Lynsey Hanley’s Estates: An Intimate History is an eye-opening book about the history of social housing in Britain and how it is treated today. Hanley explains how these government built houses came about and how the original plans to build ‘homes for heroes’ and a house that a person could be proud of, were in many cases lost in money-saving moves and social ghettoization as these homes were built far away from both private housing and public amenities.
Hanley indeed describes council estates as “class ghettoes, places where few middle-class people aside from those who are paid to do so ever venture”. Hanley herself grew up on a council estate and writes sympathetically about all aspects of life there. Hanley asks why, in a country with free universal healthcare, free education and an envied system of state benefits, the poorest people can still slip through the net “to a place so low that teams of social workers, teachers, counsellors and mentors have immense difficulty in pulling them back up.”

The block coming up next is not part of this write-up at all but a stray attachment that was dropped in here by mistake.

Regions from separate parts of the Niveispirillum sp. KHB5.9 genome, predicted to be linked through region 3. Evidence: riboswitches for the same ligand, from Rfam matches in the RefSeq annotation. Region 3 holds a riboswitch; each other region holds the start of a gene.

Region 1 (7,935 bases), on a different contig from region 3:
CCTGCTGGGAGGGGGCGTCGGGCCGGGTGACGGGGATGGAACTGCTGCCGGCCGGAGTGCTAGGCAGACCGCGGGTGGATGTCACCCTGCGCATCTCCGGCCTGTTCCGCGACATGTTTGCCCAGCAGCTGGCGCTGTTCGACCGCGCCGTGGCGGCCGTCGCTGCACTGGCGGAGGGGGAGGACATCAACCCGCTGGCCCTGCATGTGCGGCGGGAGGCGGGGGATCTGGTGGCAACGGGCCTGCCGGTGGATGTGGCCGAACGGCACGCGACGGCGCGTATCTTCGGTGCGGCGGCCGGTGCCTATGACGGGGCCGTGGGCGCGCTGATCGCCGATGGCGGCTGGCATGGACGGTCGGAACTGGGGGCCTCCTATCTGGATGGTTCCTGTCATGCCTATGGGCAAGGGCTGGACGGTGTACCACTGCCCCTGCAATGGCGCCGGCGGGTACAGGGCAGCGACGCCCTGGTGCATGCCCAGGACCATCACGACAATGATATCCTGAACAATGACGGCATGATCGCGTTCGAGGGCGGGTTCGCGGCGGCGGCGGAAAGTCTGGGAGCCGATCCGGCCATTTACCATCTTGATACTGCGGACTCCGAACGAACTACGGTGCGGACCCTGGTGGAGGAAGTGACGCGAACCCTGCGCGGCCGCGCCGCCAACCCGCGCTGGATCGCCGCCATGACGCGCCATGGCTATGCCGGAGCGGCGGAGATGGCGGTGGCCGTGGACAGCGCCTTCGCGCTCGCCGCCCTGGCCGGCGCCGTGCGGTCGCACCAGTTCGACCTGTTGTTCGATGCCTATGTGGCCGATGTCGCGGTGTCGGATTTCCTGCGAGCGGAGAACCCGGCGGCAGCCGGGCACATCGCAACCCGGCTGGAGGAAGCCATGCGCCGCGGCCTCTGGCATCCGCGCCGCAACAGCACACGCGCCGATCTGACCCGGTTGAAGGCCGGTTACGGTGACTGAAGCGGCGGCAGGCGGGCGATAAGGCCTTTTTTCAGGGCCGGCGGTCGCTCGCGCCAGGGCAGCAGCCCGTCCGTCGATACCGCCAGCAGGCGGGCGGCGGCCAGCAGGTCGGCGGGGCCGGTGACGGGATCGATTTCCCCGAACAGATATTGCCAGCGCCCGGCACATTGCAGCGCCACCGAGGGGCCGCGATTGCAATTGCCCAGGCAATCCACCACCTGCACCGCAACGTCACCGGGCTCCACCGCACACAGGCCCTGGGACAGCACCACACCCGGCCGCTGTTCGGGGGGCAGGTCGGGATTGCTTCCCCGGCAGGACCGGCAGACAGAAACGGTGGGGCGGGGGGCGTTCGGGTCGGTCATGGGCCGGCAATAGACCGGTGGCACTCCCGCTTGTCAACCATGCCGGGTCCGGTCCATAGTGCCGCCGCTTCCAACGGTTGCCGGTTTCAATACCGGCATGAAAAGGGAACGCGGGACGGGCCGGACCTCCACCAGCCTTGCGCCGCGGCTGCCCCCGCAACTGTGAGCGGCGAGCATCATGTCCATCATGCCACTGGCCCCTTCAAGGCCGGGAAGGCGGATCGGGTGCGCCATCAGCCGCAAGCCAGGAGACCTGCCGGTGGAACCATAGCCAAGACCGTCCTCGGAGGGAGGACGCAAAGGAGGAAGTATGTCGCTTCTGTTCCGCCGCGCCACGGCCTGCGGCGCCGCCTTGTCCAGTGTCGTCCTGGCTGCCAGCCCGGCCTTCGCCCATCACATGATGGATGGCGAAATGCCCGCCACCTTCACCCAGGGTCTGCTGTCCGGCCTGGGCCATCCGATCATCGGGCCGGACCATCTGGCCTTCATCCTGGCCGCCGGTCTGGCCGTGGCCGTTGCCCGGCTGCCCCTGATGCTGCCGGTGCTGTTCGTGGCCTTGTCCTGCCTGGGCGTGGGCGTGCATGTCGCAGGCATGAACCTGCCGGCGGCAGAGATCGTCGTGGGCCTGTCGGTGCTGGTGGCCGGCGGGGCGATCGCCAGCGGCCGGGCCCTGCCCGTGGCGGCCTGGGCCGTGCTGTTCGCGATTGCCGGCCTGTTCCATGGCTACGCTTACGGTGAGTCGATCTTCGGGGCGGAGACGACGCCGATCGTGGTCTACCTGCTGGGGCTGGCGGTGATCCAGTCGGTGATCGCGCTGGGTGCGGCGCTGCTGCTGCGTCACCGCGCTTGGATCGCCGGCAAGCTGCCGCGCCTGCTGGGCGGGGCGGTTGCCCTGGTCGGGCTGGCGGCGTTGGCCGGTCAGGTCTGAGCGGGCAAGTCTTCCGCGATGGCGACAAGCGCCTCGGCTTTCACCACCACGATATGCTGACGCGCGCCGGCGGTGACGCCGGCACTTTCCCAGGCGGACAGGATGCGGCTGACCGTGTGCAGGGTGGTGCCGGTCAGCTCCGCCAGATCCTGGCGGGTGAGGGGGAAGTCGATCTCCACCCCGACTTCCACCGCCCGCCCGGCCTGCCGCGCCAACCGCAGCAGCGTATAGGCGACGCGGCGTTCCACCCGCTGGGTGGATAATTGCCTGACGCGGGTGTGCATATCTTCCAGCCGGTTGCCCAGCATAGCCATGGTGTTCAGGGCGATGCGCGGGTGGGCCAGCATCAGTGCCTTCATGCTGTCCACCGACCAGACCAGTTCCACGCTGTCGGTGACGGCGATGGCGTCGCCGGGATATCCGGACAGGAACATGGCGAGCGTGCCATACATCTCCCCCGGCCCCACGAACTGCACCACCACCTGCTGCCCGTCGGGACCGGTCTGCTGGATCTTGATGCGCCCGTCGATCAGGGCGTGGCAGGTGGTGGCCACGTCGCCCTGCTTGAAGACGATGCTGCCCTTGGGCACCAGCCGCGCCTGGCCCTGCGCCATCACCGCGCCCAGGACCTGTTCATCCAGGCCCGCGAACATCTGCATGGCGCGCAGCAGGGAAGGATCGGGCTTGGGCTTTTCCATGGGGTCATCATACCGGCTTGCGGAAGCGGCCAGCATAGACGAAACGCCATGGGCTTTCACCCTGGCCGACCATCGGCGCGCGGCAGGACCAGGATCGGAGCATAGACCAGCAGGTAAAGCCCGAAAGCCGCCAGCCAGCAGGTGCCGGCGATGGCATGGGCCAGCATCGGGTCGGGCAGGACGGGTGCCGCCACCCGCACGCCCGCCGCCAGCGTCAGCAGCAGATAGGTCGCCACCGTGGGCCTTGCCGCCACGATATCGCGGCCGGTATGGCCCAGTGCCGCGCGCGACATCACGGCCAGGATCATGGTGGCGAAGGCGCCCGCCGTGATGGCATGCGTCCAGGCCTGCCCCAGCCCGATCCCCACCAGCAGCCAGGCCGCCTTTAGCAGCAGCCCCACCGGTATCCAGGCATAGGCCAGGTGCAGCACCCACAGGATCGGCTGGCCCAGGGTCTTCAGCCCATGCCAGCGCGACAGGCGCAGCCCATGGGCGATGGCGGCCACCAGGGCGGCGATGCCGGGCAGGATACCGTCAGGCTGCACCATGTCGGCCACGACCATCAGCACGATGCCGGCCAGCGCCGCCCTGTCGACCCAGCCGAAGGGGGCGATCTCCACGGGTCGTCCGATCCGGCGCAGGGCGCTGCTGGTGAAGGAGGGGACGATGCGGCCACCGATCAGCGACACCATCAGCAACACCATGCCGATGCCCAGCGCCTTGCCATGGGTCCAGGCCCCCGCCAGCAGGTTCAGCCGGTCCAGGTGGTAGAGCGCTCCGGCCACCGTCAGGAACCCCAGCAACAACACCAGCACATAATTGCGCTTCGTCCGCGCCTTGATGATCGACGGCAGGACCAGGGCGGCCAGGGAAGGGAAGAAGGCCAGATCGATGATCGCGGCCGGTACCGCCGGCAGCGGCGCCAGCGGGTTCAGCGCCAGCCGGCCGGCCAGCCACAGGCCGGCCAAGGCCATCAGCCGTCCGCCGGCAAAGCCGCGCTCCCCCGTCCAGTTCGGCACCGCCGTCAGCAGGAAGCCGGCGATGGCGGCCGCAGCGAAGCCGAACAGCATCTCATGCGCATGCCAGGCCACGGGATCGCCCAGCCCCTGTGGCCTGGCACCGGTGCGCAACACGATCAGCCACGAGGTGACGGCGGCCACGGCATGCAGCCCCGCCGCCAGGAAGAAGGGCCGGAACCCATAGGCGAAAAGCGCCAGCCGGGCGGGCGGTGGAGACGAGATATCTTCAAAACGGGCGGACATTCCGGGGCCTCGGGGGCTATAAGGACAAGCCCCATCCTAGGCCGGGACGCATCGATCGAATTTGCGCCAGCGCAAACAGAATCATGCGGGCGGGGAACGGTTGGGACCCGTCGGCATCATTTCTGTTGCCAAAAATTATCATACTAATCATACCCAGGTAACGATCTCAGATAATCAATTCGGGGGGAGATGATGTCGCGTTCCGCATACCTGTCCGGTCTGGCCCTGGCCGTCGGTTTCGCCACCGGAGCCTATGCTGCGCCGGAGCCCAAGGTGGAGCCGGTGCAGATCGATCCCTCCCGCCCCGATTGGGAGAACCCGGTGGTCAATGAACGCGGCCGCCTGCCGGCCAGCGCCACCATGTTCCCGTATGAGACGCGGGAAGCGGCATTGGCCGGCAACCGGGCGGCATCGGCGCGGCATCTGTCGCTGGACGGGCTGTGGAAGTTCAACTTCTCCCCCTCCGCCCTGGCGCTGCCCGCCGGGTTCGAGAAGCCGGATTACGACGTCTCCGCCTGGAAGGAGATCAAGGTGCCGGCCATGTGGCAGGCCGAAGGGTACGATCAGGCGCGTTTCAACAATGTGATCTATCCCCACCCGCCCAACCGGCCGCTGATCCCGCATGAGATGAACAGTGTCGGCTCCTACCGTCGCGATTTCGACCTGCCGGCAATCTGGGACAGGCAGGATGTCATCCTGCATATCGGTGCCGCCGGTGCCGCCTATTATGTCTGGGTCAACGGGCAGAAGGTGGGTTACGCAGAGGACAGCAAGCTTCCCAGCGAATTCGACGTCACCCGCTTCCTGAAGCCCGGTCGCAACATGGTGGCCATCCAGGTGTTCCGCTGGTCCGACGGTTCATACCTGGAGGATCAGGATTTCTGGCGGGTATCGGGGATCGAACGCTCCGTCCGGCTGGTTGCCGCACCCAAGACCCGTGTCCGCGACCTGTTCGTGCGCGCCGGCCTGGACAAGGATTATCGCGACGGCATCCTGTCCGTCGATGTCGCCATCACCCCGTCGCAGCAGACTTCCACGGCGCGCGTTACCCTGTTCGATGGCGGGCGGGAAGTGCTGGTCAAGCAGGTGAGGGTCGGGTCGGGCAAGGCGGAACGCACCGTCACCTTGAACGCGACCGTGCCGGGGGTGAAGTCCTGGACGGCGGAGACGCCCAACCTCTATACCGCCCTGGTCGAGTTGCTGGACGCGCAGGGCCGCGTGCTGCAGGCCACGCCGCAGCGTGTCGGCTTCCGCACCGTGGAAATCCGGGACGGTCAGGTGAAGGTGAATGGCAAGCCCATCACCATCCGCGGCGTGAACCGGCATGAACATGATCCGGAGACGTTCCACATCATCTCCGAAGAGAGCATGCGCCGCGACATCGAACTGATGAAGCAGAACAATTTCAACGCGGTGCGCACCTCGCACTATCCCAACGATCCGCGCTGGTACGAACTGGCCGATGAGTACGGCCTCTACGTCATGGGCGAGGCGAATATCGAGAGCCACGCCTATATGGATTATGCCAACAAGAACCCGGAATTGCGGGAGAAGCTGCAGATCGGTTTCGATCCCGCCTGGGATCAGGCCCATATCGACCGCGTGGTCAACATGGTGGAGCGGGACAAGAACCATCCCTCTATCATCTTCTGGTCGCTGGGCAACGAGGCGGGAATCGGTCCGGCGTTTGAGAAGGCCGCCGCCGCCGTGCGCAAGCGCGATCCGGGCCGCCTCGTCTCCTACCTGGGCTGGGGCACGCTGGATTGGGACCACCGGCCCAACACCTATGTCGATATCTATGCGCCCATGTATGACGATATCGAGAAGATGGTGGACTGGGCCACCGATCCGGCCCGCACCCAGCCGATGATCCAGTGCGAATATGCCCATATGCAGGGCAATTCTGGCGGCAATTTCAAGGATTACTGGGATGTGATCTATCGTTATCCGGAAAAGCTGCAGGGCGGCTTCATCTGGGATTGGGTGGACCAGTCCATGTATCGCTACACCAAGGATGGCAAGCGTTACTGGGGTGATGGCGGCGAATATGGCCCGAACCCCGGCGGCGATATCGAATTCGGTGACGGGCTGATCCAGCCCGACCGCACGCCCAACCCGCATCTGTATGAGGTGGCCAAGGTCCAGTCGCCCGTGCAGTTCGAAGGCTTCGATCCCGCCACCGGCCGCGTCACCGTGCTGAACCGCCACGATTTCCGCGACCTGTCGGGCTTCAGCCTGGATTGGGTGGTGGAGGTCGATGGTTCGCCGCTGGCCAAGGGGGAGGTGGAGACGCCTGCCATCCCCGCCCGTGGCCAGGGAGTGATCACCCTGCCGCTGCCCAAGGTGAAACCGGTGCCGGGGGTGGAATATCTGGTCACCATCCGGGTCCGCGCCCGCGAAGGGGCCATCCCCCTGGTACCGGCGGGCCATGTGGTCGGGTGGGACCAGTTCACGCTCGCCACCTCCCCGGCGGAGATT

This was a very important and interesting read for me. I realised how little I knew about life on council estates and this has made me change the way I think about them permanently.
Profanity/ Language: 1 scatological term, 2 F-word derivatives (all reported speech)
Violence/ Gore: Description of a violent act (from a newspaper article), destruction of property.
Mature Subject Matter:
Socioeconomic conflict, racial conflict, unemployment, homelessness.
Alcohol / Drug Use:
Alcohol and cigarettes are mentioned.